This is the easiest quality for amateur matcha drinkers to look out for. High quality matcha typically results in a more vibrant, brilliant green – the greener, the better! This indicates the leaves were grown in shade, which is what gives matcha its superior health benefits (up to 137 times more antioxidant than a low-grade green tea) as heading the leaves allows the chlorophyll (green pigment) and all its nutritional properties to move upwards to the tips of the leaves in search of light.
Several weeks prior to the harvest season in spring, the tea leaves are covered to block out the sunlight. A dull colour can indicate the leaves were picked late, after they’d been exposed to sunlight. And this means less health benefits, less subtle, nuanced flavours and less enjoyment!
Matcha that has been oxidized by improper storage or air exposure during the production can make it turn pale or brown. Because matcha is such a fine powder, exposure to the air will cause it to degrade very quickly, therefore it must be stored in airtight containers in a cool, dark place. As a good rule, matcha that is sold in glass jars or clear plastic containers is a bad sign and should be avoided! Even the highest quality matcha will quickly degrade if not properly packaged.
3. Trace its origin/ is it organic?
Matcha is to Japan as Champagne is to France, therefore anything produced outside of Japan is often not monitored and may simply be ‘powdered green tea’. While this might seem simply like an affectation, it’s far more than that. In fact, when I first began drinking matcha, I found that not a single organic matcha brand I purchased outside of Japan could match the flavours and incredible satisfaction of the Japanese produced matcha tea I was used to (I had to stock up whenever I’d travel home and share my matcha with friends who desperate for the real thing.)
There are several highly reputed growing regions across Japan, including Shizuoka, Uji, and Kagoshima. For me, the importance of knowing the source farm location and having relationships with the growers comes from knowing that the Japanese producers SAYURI have contract fields with are reliable, family owned for generations, and adhere to the traditional matcha growing, harvesting, and processing methods.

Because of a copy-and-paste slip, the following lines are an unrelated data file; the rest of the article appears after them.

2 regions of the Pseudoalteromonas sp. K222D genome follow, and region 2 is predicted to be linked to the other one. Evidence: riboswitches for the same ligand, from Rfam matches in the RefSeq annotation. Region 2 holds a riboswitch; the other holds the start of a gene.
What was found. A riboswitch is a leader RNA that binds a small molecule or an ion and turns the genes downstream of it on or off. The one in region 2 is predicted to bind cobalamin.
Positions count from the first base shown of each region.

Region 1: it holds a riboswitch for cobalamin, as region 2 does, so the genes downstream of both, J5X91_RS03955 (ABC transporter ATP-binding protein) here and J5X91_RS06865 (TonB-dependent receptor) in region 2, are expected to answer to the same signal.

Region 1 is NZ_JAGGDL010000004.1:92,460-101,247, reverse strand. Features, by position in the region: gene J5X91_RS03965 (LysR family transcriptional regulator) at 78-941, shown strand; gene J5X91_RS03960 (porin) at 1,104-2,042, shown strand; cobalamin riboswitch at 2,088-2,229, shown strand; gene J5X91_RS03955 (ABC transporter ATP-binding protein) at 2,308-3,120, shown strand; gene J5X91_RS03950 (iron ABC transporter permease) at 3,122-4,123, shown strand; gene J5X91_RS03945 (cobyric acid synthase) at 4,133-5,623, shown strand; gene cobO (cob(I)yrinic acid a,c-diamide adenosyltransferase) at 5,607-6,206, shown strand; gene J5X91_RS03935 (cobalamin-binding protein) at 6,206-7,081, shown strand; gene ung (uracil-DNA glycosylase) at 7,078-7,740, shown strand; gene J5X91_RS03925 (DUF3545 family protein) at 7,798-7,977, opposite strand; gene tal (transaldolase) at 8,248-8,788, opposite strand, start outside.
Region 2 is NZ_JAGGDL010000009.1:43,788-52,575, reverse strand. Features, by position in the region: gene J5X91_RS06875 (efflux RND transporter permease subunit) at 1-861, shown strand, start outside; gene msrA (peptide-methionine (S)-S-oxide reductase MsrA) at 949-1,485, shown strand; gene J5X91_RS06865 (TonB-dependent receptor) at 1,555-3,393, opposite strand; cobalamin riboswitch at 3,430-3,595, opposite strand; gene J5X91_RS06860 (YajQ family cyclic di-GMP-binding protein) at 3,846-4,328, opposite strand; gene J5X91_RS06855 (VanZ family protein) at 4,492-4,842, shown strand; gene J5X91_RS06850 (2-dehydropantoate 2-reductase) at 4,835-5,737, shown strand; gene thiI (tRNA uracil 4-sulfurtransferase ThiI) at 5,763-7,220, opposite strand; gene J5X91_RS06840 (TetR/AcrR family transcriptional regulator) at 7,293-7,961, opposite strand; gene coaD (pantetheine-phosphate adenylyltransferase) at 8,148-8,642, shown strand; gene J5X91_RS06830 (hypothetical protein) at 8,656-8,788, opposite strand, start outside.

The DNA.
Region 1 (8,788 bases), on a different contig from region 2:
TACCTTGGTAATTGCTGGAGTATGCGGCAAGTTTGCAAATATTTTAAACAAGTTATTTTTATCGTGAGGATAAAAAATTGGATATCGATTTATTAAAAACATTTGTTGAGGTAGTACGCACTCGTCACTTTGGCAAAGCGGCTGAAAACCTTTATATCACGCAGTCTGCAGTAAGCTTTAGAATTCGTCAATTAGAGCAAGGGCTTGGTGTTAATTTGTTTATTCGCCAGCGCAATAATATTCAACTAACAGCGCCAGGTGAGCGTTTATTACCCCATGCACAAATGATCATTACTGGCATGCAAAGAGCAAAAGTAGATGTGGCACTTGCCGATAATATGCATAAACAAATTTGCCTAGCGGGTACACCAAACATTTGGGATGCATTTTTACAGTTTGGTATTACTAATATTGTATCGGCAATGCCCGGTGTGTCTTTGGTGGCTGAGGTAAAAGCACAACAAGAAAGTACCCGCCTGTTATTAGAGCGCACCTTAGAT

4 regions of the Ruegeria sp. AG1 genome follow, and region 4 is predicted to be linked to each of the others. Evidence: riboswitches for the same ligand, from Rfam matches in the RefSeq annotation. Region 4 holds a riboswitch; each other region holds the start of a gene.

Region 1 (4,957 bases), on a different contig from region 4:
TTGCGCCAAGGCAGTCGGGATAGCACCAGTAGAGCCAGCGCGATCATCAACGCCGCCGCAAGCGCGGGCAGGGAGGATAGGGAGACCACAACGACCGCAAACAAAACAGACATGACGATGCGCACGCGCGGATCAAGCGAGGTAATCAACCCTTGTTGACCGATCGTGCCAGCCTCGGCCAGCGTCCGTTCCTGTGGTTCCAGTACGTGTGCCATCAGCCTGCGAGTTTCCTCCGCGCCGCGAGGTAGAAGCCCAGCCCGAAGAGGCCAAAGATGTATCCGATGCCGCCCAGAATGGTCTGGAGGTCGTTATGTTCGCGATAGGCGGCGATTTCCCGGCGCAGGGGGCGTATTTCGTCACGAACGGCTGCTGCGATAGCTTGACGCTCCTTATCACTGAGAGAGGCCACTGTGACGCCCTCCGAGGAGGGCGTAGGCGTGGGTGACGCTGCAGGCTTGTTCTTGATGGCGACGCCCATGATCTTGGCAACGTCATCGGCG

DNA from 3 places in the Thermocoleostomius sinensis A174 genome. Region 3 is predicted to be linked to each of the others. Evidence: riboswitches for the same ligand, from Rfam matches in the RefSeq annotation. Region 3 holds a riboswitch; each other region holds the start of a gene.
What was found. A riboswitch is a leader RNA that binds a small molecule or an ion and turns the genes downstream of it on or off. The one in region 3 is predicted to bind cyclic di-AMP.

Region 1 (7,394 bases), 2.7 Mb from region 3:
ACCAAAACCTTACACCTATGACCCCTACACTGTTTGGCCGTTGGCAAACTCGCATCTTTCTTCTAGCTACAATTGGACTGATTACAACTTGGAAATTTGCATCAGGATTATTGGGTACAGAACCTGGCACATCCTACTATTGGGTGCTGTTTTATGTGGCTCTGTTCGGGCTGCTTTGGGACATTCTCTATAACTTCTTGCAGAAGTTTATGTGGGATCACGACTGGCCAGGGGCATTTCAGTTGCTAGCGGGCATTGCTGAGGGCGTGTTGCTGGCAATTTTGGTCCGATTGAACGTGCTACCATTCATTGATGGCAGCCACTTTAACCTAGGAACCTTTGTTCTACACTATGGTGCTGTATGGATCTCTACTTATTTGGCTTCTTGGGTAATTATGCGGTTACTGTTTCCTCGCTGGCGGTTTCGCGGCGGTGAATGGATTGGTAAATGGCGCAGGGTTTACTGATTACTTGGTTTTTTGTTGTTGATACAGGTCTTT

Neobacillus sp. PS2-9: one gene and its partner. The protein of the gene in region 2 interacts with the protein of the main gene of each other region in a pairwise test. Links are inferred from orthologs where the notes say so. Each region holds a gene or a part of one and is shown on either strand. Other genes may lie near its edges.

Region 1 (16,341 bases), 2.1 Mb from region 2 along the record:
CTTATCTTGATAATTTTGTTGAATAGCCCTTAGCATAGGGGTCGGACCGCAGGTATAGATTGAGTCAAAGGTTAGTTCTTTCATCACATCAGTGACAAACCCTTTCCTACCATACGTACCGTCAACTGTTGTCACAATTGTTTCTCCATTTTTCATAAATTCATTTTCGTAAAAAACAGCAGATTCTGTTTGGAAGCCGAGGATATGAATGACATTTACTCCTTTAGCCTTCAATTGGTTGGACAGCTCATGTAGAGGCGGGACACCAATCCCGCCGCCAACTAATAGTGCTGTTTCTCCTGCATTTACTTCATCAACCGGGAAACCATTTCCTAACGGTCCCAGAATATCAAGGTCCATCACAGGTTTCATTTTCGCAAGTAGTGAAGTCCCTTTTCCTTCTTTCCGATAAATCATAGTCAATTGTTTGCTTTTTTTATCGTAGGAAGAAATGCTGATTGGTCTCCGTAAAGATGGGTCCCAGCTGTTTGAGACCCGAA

Japan has prime soil conditions in its volcanic regions, naturally soft water, has rigorous quality control measures in place, and has produced tea with the highest nutrient values compared to other tea-growing countries. SAYURI farmers are artisans and pride history, flavour, and quality.
4. Pick your flavour (hint, it shouldn’t be bitter!)
Taste and smell are equally important indicators of a quality matcha. You should be able to enjoy a natural round sweetness due to a higher concentration of L-theanine, which also creates a savoury taste known as ‘umami’.
Of course, products will vary a little in terms of the balance of umami, sweetness, and bitterness flavour profiles. But your matcha should always be pleasant to drink with a fresh and grassy aroma. There should be little bitterness and no harsh robustness that lower grade matcha often has.
5. Consider the process
Purity and traceability are important for a quality matcha, as are the harvesting and grinding processes. Once the tea leaves are ready for harvest, they can be picked by hand or machine, then steamed and dried. The leaves are then sorted by grade, with the best ones selected for ceremonial grade matcha products. The final step is stone-grinding the leaves into a super fine powder.
If the texture of your matcha is gritty, there is a chance it may be a lower quality matcha that was ground by machine. Grinding that is too harsh or that creates too much heat will actually burn the tea leaves and increase its oxidation, resulting in low-grade matcha, regardless of its initial harvest. How can you tell if it’s been ground correctly? Incorrectly ground matcha won’t taste as creamy and smooth as slow, stone ground matcha.
Of course, these time and labour-intensive methods can also often mean a higher price point. Sadly, if your matcha was super cheap, chances are it’s not genuine matcha as the correct processes may have been accelerated or even skipped. In saying that, some companies simply charge higher, hoping that consumers will think their product is premium. The best way to know is to trust the brand you purchase off.
SAYURI, a mission-driven brand honouring Japanese traditions and promoting the health benefits of a daily tea ritual. SAYURI makes a collection of authentic, traceable, organic green teas and matcha’s accessible to a modern, global audience, while supporting the artisans of Japan who struggle to compete in this digital era.